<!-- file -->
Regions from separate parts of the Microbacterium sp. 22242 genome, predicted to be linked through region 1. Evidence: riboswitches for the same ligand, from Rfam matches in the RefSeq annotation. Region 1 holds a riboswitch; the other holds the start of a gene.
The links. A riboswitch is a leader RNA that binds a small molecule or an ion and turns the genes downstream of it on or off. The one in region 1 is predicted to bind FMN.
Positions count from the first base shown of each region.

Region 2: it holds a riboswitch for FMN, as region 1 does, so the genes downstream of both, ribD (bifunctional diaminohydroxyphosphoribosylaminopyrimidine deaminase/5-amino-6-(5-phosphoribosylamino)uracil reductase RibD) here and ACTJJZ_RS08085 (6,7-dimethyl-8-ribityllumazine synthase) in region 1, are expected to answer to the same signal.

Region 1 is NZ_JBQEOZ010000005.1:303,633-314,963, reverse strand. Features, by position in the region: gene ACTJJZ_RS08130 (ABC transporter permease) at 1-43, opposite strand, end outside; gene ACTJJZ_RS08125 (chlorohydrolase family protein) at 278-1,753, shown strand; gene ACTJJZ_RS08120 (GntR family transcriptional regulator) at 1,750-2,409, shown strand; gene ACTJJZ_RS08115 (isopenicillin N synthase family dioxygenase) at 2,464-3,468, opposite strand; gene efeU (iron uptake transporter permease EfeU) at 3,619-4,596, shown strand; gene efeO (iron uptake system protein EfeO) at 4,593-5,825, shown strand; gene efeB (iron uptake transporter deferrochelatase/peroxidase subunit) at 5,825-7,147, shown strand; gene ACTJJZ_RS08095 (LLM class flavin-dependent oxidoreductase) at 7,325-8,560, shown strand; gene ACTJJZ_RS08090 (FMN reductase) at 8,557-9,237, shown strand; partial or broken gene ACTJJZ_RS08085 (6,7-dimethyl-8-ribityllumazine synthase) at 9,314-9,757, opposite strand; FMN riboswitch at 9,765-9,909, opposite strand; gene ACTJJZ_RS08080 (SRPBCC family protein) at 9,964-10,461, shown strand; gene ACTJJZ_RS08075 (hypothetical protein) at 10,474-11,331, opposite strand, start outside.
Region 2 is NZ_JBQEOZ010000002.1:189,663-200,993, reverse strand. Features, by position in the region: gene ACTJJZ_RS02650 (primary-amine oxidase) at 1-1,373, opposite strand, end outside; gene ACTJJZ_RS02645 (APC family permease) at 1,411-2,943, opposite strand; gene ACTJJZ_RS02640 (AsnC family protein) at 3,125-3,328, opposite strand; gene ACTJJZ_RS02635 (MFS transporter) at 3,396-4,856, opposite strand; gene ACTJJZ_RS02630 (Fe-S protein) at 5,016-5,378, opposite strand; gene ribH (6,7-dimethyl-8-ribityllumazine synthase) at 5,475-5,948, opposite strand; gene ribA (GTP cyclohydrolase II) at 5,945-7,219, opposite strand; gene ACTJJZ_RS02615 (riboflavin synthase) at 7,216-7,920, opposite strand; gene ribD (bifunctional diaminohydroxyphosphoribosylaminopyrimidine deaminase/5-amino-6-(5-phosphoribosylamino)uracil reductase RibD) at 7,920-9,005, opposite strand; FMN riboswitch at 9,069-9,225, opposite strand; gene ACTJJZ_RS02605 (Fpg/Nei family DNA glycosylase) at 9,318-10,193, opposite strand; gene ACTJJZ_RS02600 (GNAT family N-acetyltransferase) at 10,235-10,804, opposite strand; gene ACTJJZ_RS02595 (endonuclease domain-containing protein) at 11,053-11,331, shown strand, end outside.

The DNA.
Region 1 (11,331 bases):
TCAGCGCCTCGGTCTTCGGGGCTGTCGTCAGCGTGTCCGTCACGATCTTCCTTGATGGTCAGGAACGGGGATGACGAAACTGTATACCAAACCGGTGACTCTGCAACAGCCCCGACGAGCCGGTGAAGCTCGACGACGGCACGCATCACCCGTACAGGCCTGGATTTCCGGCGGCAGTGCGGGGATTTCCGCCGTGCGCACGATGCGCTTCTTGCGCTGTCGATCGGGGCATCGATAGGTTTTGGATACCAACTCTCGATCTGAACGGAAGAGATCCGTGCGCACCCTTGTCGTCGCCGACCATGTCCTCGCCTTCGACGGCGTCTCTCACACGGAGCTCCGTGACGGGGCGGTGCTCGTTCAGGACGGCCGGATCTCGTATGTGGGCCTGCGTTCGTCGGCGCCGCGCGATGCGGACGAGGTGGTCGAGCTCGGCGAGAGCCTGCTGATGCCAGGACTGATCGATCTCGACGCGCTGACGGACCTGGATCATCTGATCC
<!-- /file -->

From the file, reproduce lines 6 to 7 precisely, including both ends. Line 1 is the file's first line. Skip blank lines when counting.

Region 2 is NZ_JBQEOZ010000002.1:189,663-200,993, reverse strand. Features, by position in the region: gene ACTJJZ_RS02650 (primary-amine oxidase) at 1-1,373, opposite strand, end outside; gene ACTJJZ_RS02645 (APC family permease) at 1,411-2,943, opposite strand; gene ACTJJZ_RS02640 (AsnC family protein) at 3,125-3,328, opposite strand; gene ACTJJZ_RS02635 (MFS transporter) at 3,396-4,856, opposite strand; gene ACTJJZ_RS02630 (Fe-S protein) at 5,016-5,378, opposite strand; gene ribH (6,7-dimethyl-8-ribityllumazine synthase) at 5,475-5,948, opposite strand; gene ribA (GTP cyclohydrolase II) at 5,945-7,219, opposite strand; gene ACTJJZ_RS02615 (riboflavin synthase) at 7,216-7,920, opposite strand; gene ribD (bifunctional diaminohydroxyphosphoribosylaminopyrimidine deaminase/5-amino-6-(5-phosphoribosylamino)uracil reductase RibD) at 7,920-9,005, opposite strand; FMN riboswitch at 9,069-9,225, opposite strand; gene ACTJJZ_RS02605 (Fpg/Nei family DNA glycosylase) at 9,318-10,193, opposite strand; gene ACTJJZ_RS02600 (GNAT family N-acetyltransferase) at 10,235-10,804, opposite strand; gene ACTJJZ_RS02595 (endonuclease domain-containing protein) at 11,053-11,331, shown strand, end outside.

The DNA.